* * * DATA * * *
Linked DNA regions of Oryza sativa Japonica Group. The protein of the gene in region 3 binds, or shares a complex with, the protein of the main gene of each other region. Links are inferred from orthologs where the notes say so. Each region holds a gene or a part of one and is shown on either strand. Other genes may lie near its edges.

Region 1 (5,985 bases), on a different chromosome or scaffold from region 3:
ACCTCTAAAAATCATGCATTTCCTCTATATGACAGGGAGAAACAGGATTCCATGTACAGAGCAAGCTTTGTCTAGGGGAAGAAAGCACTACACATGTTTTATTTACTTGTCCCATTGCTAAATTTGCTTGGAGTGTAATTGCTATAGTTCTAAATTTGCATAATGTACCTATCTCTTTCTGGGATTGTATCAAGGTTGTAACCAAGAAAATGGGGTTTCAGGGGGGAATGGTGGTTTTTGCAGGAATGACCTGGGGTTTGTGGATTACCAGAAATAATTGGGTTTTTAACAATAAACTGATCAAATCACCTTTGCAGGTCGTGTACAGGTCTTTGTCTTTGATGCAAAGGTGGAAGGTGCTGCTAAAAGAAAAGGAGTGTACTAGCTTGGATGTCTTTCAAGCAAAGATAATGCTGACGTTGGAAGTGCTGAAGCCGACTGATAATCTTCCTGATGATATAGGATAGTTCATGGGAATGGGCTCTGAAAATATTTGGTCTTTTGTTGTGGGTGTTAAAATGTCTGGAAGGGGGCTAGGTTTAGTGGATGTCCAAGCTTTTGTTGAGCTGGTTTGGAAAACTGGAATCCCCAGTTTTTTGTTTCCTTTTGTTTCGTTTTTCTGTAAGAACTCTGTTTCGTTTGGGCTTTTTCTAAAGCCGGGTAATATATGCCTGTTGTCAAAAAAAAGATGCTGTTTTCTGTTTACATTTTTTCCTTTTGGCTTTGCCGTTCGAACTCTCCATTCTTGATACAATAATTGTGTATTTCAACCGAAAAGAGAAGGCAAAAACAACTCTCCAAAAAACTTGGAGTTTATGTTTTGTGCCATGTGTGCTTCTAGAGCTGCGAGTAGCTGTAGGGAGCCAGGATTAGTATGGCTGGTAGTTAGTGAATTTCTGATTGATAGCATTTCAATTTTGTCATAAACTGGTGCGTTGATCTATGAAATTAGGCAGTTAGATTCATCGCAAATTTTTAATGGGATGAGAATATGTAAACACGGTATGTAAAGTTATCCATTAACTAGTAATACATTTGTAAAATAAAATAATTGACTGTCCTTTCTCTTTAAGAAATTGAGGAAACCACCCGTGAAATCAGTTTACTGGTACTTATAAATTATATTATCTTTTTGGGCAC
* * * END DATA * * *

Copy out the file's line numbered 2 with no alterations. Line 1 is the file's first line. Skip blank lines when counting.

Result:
Region 1 (5,985 bases), on a different chromosome or scaffold from region 3: